Director also talks about an extended cut of award-winning Senna.
Asif Kapadia has responded to accusations that his documentary about Amy Winehouse is misleading in its representation of the late singer’s relationship with her father, Mitch Winehouse.
Prior to the world premiere of Amy at the Cannes Film Festival last month, Mitch Winehouse told The Guardian, “they (the filmmakers) are trying to portray me in the worst possible light”.
Defending his film, Kapadia told ScreenDaily: “Nobody would be in the film unless they gave me permission to have them and their voice in the film.
“I made the film as honestly as I could considering the research and the footage I’ve seen. It is an honest representation of what was going on. I interviewed over 100 people.
“I don’t know who else has come out and said the film isn’t honest.”
The director was speaking at the Edinburgh International Film Festival (EIFF), where Amy received its UK premiere last night (June 18).
“There are a lot of people who made a lot of decisions that maybe weren’t best for her (Amy), including herself, and the film is trying as best as it can to be an honest representation of all of it.
“So many things were going on, one after another after another - and that is just what we could fit into the film. There were another 500 reasons why everything happened the way it did.”
Kapadia said that all of the key contributors were shown the film.
“All of the people who contributed were given the opportunity to see the film privately because of how sensitive it was - they could then say what they thought privately,” Kapadia explained.
“It may not seem to certain people but we were respectful to people’s opinions. We tried to be. But then, there’s a point where you say, look, this has to be in because it is important to the story.
“We have also to be true to her, Amy, about what was really going on, and also to people around her who haven’t spoken up before and haven’t had a voice; who haven’t written a book or been on a TV show or sold a story to a newspaper.
“They were the people I felt I needed to answer to.”
The director revealed that Amy was originally far longer. “There were other characters, more people, more voices,” added Kapadia.
“You have to strip it down. We’ve lost songs I like, funny scenes I like, so many sub-plots have gone. People I interviewed and were really key in her life don’t make the cut.”
Rights complications will make it difficult for Kapadia to make an extended version of Amy.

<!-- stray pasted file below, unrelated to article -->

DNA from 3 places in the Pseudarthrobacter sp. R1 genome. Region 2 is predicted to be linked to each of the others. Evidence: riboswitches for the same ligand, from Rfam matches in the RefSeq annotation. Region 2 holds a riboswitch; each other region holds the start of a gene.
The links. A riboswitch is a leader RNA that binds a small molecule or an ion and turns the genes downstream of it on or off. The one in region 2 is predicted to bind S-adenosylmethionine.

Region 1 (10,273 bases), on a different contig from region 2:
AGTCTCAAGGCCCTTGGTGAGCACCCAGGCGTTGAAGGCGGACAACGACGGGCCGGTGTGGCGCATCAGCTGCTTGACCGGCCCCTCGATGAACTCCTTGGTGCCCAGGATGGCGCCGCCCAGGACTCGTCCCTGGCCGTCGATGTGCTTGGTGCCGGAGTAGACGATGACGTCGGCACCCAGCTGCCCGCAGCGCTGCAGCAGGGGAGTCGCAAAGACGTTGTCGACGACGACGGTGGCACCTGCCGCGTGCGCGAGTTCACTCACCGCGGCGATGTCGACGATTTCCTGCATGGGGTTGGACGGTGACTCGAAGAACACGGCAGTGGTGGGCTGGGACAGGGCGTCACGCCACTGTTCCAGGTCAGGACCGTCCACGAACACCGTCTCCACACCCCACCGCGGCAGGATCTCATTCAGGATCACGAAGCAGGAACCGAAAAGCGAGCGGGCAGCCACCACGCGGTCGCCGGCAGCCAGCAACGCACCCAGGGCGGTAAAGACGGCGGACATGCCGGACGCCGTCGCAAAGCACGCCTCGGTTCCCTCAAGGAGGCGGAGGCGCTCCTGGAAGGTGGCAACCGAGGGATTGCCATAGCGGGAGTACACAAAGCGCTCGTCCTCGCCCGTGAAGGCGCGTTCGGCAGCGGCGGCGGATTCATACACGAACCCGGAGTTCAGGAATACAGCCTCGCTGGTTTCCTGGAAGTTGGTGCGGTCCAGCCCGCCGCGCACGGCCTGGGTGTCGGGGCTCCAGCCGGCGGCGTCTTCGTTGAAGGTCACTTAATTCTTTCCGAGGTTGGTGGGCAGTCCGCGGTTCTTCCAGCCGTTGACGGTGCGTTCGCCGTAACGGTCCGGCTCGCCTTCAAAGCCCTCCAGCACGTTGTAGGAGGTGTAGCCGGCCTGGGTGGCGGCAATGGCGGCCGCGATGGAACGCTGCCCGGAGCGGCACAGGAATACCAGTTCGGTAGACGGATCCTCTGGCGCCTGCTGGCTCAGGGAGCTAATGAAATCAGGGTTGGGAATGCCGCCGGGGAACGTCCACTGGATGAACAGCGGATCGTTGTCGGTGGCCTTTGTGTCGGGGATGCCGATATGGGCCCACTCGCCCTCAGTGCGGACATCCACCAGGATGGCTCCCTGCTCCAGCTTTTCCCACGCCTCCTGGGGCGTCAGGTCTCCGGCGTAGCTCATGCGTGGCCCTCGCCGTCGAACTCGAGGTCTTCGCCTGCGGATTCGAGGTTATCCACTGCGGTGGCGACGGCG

“That is the difference with archive,” he explained. “Someone else shot that footage, someone else owns that footage, so you have to go back again and clear up the rights.
“I am hoping that some of the good stuff and performances might be on a DVD somewhere down the line but that is all still being worked out.”
However, the director is still hoping eventually to release an extended cut of his 2010 BAFTA winning documentary Senna, about Brazilian motor racing champ Ayton Senna.
“I’d love to,” Kapadia commented of the prospects of revisiting Senna. “It is there. It is great. It is so much more complicated, it’s amazing - the sub-plots you would not believe.
“But the thing that is hard to explain is that it is not finished. It is not graded. It is not mixed.”
Kapadia’s first version of Senna was five hours long. There are various other cuts of the film including a two-hour version - 20 minutes longer than the theatrical release.
For a new version of Senna to be seen, Kapadia will need the approval of Formula One, Working Title, Bernie Ecclestone and various rights holders. “It may happen,” the director said.
“One of the biggest differences with Senna and Amy was that there was a lot of love and happiness with making Senna. It was a tough film but he was just universally loved,” Kapadia said.
“People would contact me (on Senna) and say ‘How can I help?’…Amy was totally the opposite. A lot of people said what are you going to do for me.
“It was all often about people fighting with one another and she was caught in the middle of it. When you make a film about her, you end up caught in the middle of everybody’s disagreements.”
Kapadia is currently on post-production on Ali & Nino, which he shot back-to-back with Amy and which is likely to be released next year.
Ali & Nino, sold internationally by IM Global, was largely filmed in Azerbaijan. Based on Kurban Said’s classic novel, it marks Kapadia’s return to fiction after his docs, Senna and Amy.
“I don’t know how it happened,” he added. “Somehow, I ended up making these two crazy films at the same time.
“There was a four-hour time difference. I was shooting one film (Ali & Nino) and then coming back to my room and doing post on Amy, having three or four hours sleep, and then shooting again.
“It was nuts. I would not recommend it.”